Women with higher lycopene levels had healthier blood vessels and premenopausal women deficient in vitamin D developed high blood pressure later in life, two new studies reveal.
Doctors in a lycopene study said that atherosclerosis—when coronary arteries narrow and stiffen, leading to heart disease—begins with inflamed blood vessels and wanted to see if lycopene levels could predict blood vessel health. Researchers measured lycopene levels in over 250 healthy women, aged 31 to 75, and found that women with higher lycopene levels had more flexible blood vessels than those with lower levels, and LDL cholesterol levels were about 16 percent lower and C-reactive protein levels—a sign of inflammation—were 37 percent lower.
In a blood pressure study, doctors wanted to see if premenopausal vitamin D levels could predict high blood pressure later in life. Researchers took annual blood pressure readings from over 550 premenopausal women over the course of 15 years. At the start of the study, 2 percent of the women had been diagnosed with high blood pressure and researchers discovered another 4 percent who had not been diagnosed. By the end of the study, another 19 percent of the women had developed high blood pressure for a total of 25 percent.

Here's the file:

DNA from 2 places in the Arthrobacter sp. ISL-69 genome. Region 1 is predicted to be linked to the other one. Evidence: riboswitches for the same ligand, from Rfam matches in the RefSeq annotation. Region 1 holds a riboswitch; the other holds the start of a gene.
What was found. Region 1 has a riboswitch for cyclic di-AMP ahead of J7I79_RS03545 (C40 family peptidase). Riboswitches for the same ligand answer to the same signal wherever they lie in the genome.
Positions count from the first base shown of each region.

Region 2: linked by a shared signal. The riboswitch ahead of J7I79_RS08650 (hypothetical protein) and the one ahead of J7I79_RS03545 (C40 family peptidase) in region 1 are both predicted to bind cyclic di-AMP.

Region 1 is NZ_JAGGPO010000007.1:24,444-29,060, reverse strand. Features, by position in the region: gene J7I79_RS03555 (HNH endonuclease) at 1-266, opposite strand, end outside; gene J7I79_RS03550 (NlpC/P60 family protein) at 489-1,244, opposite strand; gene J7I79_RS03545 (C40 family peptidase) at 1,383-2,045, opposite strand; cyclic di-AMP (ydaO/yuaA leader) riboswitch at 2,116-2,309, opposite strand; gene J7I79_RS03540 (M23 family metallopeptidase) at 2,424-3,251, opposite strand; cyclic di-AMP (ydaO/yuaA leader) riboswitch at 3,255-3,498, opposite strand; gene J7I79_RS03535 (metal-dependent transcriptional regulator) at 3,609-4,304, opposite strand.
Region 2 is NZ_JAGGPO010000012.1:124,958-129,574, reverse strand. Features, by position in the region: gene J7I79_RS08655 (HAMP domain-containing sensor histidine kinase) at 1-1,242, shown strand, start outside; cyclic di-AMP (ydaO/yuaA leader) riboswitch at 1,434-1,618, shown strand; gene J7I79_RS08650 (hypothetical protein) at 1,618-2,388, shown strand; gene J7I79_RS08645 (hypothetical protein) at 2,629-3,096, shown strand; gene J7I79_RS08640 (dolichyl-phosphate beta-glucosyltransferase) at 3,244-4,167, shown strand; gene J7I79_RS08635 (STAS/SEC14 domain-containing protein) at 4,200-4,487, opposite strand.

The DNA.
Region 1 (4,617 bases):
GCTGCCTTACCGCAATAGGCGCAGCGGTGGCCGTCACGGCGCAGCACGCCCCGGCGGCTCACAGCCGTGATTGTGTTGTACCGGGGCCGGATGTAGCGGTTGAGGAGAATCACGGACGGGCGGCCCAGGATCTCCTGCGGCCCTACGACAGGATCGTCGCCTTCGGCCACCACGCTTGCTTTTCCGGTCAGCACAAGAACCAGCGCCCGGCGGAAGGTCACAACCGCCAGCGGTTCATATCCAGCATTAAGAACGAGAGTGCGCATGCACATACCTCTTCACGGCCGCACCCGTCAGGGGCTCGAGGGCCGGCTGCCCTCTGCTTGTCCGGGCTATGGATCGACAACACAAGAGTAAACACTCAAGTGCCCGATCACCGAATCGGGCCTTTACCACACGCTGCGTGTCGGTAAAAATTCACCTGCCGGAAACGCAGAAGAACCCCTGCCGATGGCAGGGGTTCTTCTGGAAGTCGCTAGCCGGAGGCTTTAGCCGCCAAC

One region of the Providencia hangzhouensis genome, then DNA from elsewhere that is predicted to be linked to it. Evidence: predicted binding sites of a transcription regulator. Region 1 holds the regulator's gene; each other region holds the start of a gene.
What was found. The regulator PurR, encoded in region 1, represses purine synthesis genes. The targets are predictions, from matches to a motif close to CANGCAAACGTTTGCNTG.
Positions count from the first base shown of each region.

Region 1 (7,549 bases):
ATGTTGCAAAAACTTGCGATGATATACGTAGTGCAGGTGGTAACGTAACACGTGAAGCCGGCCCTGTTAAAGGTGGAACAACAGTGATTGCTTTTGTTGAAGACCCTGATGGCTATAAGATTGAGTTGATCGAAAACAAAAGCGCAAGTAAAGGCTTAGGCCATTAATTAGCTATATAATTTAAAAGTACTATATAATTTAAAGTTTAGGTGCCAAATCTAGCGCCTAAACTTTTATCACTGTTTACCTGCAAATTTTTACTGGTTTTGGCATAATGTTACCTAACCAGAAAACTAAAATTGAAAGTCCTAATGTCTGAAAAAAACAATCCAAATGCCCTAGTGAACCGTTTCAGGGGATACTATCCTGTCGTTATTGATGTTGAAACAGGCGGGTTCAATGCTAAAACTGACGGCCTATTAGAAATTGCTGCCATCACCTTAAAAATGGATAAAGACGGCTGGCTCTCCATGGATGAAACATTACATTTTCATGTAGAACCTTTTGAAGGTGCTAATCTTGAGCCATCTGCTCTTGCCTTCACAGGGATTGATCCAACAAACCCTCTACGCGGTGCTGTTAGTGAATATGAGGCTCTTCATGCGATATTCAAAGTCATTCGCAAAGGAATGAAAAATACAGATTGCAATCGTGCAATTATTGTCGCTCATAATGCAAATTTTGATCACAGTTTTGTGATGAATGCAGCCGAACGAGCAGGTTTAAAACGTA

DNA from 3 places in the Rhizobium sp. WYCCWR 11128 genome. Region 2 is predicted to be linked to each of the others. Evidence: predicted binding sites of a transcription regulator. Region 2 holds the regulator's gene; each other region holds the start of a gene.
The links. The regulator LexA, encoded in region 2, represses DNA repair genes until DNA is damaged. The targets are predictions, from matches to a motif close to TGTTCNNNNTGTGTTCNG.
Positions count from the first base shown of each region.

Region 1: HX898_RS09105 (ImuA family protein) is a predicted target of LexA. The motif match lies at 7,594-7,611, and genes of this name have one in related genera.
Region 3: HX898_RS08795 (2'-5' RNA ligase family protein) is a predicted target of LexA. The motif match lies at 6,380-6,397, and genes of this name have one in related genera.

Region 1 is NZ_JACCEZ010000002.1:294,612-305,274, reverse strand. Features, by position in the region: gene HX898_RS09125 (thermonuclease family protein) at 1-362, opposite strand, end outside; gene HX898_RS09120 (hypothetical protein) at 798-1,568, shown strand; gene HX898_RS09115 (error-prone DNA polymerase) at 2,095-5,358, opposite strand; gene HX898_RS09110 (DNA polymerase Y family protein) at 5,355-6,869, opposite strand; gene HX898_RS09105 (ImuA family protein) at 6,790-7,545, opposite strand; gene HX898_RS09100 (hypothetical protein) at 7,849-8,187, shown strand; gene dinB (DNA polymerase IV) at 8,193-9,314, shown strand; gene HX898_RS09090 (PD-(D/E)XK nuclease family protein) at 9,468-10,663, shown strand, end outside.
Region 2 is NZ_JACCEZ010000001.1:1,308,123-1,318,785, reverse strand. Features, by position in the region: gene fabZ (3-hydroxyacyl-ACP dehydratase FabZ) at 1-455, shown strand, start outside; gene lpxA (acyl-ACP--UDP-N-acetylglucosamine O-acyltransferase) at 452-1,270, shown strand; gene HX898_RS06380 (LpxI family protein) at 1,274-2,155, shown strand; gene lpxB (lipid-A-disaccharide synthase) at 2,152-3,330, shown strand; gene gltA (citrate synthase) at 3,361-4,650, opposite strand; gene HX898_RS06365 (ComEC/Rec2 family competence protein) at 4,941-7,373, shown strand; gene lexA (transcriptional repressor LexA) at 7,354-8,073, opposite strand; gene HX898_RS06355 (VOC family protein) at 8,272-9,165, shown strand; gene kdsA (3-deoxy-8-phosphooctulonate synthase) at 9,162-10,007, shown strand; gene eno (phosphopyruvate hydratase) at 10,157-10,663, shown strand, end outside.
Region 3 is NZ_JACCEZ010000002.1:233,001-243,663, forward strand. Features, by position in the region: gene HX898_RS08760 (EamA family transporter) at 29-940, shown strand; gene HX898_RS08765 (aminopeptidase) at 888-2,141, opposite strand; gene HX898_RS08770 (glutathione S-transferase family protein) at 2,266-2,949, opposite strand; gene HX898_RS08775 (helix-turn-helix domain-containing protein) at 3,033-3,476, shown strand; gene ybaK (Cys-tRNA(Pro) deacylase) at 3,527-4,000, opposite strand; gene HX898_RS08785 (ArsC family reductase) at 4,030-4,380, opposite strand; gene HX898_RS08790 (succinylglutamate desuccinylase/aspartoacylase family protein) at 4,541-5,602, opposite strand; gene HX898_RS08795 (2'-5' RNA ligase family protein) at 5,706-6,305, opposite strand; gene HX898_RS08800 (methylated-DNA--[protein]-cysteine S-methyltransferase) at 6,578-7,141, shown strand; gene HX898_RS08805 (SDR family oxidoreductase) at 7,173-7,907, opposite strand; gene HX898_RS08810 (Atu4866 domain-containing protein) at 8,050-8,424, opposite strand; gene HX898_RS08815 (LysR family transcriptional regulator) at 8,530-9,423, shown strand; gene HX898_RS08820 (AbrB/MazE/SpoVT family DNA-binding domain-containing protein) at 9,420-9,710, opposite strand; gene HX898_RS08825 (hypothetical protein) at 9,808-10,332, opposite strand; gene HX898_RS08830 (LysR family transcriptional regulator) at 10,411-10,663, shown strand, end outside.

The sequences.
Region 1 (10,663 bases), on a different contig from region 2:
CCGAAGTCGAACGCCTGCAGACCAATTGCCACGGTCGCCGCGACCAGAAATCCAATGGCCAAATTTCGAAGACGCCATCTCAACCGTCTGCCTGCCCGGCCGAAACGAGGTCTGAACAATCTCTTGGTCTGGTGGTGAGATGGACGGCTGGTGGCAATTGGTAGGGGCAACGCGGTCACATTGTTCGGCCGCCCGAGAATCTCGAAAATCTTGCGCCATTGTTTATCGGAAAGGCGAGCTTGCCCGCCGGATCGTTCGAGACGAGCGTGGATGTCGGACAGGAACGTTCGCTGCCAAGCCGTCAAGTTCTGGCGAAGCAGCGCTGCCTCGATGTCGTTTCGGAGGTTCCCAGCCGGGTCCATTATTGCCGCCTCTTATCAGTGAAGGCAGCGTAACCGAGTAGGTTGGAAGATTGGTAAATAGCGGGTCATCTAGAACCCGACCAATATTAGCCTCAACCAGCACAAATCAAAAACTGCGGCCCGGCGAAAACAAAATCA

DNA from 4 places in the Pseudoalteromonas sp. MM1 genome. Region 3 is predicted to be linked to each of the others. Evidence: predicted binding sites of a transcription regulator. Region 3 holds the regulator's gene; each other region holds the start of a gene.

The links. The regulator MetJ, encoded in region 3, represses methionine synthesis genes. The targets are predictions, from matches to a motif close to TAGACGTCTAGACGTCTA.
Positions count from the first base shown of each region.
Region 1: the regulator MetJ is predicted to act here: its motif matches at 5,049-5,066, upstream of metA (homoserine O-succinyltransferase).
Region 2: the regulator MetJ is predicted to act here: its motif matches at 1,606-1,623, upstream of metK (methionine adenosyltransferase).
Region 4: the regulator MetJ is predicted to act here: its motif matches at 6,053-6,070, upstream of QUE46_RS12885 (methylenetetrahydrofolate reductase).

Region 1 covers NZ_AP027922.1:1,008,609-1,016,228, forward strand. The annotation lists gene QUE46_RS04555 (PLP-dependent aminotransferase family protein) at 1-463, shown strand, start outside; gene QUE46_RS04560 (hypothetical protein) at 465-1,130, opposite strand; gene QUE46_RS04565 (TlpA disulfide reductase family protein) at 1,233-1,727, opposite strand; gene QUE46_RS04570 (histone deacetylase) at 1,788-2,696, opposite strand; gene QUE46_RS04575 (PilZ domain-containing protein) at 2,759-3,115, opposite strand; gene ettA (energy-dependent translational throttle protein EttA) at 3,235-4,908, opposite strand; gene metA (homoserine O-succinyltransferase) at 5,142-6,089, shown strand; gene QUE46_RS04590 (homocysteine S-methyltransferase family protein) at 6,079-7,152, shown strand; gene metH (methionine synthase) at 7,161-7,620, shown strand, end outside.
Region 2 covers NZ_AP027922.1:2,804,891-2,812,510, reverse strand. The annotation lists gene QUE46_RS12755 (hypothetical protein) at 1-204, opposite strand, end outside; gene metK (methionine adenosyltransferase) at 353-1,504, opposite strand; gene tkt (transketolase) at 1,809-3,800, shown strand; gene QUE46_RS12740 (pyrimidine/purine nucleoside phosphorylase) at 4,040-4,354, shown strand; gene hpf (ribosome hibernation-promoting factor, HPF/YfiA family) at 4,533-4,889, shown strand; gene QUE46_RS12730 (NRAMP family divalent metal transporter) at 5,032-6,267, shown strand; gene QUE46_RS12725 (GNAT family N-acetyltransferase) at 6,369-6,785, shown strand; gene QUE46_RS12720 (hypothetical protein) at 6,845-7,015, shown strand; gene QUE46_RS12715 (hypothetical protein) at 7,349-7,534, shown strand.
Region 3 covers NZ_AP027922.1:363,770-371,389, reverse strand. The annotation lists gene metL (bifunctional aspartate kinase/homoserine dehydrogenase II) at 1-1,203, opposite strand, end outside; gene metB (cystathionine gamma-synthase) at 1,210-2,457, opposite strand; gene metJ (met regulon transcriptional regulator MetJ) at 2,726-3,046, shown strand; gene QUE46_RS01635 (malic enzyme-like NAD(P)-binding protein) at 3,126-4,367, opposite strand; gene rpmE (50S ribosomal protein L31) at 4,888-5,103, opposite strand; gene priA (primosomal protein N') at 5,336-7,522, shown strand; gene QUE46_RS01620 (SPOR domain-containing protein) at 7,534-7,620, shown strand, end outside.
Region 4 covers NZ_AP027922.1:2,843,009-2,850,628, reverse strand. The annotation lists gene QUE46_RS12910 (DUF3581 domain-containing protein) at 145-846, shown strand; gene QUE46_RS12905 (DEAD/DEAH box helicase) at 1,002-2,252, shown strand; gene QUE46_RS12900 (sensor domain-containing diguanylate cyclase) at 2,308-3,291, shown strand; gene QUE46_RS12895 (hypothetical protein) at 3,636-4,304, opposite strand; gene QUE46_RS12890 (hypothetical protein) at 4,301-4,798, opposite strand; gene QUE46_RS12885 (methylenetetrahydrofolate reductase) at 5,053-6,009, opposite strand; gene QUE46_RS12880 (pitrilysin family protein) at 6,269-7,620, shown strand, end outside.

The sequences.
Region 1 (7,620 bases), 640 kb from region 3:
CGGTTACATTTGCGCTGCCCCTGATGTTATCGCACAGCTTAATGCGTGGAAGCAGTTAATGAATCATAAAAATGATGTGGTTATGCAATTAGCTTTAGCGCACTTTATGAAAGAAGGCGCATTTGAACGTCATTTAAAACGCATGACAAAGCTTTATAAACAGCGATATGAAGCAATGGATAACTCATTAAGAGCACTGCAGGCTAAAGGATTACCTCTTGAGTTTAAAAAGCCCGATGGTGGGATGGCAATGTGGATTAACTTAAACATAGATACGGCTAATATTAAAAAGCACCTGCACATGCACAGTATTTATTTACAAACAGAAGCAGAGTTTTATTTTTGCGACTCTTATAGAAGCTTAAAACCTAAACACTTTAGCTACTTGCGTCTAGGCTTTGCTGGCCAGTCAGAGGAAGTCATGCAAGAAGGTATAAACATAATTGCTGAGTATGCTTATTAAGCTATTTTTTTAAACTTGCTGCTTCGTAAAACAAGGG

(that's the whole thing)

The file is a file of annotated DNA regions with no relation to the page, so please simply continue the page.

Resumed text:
Women who were deficient in vitamin D at the start of the study were three times more likely to develop high blood pressure later in life than were those with normal vitamin D levels.